Now a district of Edinburgh, the village of Newhaven came into being as a ship-building centre and later was a notable fishing port. Located 2 miles (3 km) north of the centre of Edinburgh, on the western margin of the port of Leith, Newhaven retains some of the characteristics of a fishing port and a reputation for fish restaurants. Behind the village is a steep slope that represents a raised beach and runs parallel to the Firth of Forth, connecting Granton, Wardie, Trinity and Newhaven.
Founded by King James IV (1473 - 1513) c.1500 on land he bought from Holyrood Abbey as a royal dockyard to permit the building of much larger ships than was possible at Leith. James built housing for an international workforce, which included French, Dutch and Flemish craftsmen, together with the Chapel of St. Mary and St. James (1505) of which only the west gable remains today.
The most famous ship built at Newhaven was the Great Michael, the biggest of its time, which was launched in 1511 following six years of work. It was 73m (240 feet) in length, 11m (36 feet) in width and had a hull of oak some 3m (10 feet) thick. With a crew of 420, the ship was also capable of carrying 1000 troops. It is said its construction laid waste to all the woods in Fife.
Newhaven was known as the premier oyster port of Scotland from 1572 until around 1890, when they became scarce due to overworking. Herring was the main-stay from the late 18th Century and Newhaven became the fish-market for Edinburgh in the late 19th Century. Photographers David Hill (1802-70) and Robert Adamson (1821-48) made a unique record of the Newhaven fisher-folk in 1843, one of the first uses of photography to record social history.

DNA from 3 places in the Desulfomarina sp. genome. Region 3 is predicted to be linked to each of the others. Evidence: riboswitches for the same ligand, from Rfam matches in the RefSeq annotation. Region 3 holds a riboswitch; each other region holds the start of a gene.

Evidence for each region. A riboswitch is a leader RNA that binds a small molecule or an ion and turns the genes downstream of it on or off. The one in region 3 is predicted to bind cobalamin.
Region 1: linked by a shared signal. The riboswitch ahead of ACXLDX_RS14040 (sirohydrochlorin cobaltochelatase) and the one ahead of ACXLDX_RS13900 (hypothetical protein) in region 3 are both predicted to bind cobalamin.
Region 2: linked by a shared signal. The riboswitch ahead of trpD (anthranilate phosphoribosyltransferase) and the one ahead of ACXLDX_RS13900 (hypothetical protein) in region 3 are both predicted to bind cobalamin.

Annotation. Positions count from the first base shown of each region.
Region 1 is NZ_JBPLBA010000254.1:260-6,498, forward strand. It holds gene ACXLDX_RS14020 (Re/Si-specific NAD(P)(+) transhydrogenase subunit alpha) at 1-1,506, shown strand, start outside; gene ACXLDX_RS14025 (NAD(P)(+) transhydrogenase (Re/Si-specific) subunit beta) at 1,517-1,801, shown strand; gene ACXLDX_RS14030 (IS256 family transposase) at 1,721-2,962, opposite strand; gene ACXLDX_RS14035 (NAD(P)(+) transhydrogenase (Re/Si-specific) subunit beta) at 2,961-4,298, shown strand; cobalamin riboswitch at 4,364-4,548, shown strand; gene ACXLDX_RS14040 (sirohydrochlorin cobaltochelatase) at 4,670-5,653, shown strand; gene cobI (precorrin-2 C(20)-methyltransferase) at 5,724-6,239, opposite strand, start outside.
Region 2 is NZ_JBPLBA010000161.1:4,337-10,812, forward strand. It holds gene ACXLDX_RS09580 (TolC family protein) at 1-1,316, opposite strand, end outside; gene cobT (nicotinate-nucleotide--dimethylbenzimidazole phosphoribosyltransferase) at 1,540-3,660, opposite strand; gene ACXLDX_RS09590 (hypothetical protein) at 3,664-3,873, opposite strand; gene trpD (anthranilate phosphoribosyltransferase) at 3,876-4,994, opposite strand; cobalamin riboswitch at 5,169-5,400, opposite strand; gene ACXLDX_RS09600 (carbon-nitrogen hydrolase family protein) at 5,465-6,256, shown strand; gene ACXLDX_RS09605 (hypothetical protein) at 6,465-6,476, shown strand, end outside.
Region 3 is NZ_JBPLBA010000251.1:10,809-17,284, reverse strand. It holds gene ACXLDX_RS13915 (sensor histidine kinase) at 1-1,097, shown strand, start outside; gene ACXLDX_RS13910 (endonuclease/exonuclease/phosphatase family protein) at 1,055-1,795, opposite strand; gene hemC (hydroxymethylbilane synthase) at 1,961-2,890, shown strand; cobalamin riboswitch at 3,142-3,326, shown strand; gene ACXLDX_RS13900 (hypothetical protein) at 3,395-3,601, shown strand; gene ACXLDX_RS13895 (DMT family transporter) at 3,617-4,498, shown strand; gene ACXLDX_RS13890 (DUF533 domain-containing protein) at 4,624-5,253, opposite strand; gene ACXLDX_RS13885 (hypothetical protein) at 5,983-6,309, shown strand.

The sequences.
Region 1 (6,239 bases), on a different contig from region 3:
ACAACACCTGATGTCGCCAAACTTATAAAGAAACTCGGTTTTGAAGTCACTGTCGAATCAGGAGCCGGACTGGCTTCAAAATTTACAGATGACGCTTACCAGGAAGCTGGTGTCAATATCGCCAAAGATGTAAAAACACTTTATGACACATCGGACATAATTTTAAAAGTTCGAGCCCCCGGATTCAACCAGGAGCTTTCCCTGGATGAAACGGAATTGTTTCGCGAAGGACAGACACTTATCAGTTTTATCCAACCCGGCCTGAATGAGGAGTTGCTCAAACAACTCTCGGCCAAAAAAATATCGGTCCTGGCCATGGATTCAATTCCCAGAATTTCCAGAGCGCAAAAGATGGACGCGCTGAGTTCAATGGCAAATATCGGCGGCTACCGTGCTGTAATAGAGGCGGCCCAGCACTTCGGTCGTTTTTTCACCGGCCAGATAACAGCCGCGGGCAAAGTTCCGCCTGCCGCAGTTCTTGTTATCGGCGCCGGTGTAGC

The Society of Free Fisherman of Newhaven, which remains active today, gained their Royal Charter in 1573 from King James VI (1566 - 1625). Newhaven fish-wives, with their cries of "Caller Ou" and "Caller Herrin", were a common sight on Edinburgh streets from the middle-ages, but the last one retired in 1974.
The area was redeveloped from 1960 by architect Ian G. Lindsay, conserving some properties while creating new ones with some vernacular features and yet others, on the opposite (south) side of Main Street, which can best be described as utilitarian, comprising dismal three-storey grey-harled blocks of flats. To the east, around Annfield and Great Michael Rise, are some better blocks by Sir Basil Spence (1907-76), one of which interestingly incorporates granite cobbles recycled from roads.